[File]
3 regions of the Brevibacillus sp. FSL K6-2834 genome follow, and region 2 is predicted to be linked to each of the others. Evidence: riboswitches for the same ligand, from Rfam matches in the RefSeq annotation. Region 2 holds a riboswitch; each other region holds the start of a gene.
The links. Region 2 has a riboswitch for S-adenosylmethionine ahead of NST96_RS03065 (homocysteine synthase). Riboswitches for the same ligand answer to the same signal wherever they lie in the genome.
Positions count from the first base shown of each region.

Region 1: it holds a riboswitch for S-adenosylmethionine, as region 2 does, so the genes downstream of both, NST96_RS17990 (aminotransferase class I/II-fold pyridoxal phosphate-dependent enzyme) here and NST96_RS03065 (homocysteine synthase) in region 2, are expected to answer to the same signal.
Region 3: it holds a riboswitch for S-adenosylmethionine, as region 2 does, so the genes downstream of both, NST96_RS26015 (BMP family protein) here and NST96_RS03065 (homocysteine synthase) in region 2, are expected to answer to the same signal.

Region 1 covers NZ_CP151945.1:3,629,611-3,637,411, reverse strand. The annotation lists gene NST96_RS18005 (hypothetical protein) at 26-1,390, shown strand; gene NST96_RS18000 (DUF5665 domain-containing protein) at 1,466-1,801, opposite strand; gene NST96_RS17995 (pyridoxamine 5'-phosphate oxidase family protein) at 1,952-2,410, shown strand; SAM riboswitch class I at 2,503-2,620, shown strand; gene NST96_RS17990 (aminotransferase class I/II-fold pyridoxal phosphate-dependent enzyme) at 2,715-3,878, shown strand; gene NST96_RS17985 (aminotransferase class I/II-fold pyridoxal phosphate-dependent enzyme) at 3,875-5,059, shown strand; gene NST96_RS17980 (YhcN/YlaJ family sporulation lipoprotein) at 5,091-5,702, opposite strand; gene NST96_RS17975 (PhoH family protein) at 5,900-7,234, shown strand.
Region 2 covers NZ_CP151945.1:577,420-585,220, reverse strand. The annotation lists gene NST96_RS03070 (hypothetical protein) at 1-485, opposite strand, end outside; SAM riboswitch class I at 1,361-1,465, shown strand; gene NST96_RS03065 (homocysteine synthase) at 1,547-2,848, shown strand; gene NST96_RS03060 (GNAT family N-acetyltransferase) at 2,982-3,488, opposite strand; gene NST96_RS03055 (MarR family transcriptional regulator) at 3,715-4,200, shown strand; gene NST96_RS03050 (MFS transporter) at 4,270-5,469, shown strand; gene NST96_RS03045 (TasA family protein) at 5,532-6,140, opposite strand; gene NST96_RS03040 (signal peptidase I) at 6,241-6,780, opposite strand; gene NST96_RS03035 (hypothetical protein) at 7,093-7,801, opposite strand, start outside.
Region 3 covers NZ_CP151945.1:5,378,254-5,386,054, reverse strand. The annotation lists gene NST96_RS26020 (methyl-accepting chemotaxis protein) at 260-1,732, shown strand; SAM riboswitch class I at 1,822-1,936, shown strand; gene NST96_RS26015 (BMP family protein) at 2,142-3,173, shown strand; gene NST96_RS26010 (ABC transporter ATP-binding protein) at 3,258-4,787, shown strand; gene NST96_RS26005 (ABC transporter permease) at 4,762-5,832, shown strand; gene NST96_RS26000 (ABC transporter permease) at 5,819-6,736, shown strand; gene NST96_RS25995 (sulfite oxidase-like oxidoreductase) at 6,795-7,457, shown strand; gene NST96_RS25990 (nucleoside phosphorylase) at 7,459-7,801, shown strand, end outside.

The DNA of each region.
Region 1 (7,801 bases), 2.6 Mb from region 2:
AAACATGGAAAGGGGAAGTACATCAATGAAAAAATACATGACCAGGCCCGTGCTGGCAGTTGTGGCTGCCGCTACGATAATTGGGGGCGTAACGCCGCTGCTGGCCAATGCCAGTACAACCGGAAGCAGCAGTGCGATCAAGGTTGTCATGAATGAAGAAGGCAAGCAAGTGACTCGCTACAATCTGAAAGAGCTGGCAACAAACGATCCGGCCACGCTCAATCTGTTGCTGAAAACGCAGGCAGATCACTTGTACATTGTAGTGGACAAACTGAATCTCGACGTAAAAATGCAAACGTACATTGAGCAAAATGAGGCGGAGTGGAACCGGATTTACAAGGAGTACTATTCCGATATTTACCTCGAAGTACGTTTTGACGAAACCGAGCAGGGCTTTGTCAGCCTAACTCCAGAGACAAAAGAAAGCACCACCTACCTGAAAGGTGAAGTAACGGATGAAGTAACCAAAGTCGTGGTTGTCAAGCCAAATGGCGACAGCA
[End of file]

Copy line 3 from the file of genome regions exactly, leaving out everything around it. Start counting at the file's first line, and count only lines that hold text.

Positions count from the first base shown of each region.